Thanks for the reply. Unfortunately doing the 'policing' is not a task I'm up to as this is a very small community, the person in question is my neighbor and I work with him on the Farmer's Institute board. It just makes me question my own stubborn motivation to continue certifying despite my belief in the process.
I totally agree with you, we had the same problem, being in a small market you don't want to be pointing fingers and creating hard feelings.
But you are right, why have the distinction of organic if there is no enforcement by authorities?
The person I talked to in CFIA was in Quebec and I don't think he realized there are very few CFIA people in this part of the world to do this kind of enforcement...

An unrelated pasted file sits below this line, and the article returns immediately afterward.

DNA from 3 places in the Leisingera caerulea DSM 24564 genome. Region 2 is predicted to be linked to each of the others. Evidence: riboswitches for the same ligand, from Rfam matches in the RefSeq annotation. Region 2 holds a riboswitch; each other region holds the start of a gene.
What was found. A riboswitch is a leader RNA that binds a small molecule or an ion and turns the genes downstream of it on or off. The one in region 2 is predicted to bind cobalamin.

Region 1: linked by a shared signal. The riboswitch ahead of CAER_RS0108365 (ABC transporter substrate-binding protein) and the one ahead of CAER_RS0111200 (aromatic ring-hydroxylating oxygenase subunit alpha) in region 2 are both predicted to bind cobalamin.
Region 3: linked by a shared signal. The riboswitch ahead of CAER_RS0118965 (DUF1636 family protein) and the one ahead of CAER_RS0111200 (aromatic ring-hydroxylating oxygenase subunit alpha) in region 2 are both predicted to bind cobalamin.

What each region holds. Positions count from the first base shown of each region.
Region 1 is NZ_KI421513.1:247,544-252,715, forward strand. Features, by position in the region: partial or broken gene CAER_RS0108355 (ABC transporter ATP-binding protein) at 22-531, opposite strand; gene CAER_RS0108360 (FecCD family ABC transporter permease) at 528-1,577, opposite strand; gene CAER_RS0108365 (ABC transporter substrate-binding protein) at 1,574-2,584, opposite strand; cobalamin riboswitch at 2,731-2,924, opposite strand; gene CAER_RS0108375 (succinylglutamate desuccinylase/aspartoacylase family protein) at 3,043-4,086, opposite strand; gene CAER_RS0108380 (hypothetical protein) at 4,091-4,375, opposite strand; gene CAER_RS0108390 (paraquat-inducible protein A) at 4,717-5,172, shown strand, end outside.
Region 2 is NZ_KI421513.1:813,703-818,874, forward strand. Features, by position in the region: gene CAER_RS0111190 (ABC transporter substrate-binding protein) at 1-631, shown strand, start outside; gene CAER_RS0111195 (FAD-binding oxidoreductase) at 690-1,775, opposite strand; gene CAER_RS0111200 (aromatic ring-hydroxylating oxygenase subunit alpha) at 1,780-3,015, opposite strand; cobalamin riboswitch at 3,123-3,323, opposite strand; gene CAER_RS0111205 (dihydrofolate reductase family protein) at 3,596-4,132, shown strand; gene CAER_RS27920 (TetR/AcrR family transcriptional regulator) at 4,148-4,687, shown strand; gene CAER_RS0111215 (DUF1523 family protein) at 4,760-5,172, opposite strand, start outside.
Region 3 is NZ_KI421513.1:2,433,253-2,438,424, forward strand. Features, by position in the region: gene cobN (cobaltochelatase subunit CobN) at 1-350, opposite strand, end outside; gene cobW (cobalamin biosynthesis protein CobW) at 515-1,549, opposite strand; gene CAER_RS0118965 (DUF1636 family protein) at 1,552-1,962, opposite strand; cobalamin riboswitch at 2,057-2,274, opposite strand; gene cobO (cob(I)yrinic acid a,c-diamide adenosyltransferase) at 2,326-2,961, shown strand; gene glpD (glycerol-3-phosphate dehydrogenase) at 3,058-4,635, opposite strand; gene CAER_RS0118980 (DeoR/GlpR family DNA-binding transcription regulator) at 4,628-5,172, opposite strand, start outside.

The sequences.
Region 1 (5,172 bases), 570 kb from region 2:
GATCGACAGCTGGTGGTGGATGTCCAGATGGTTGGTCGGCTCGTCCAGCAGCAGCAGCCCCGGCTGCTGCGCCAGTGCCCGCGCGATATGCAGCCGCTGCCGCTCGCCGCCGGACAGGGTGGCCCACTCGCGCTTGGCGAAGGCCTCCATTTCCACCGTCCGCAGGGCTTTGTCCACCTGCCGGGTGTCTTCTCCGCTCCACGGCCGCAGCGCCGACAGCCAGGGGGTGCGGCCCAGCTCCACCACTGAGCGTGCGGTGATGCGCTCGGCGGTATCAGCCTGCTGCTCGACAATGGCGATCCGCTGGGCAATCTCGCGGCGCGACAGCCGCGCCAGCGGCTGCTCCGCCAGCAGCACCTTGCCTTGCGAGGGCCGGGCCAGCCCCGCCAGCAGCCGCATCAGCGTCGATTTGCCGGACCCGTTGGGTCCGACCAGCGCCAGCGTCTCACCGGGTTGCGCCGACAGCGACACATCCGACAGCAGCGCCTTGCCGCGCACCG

You are doing the right thing (coming from someone equally stubborn). Just keep at it and over time people will be better educated and start asking the questions that everyone should be asking already.
There is a distinction between "organic" and "certified organic" claims. Within BC (and I think all provinces except Quebec, which has a mandatory organic rule) it is perfectly legal to say that your produce is organic, as long as it is grown in accordance with the Canadian organic standard. For produce that is shipped or sold outside a province, the federal rules apply, and only certified organic claims are allowed. To be certified implies and requires certification by an outside, arms length agency with the proper jurisdiction and expertise. You can no certify yourself, and you can't have your friend or neighbour certify that you are organic.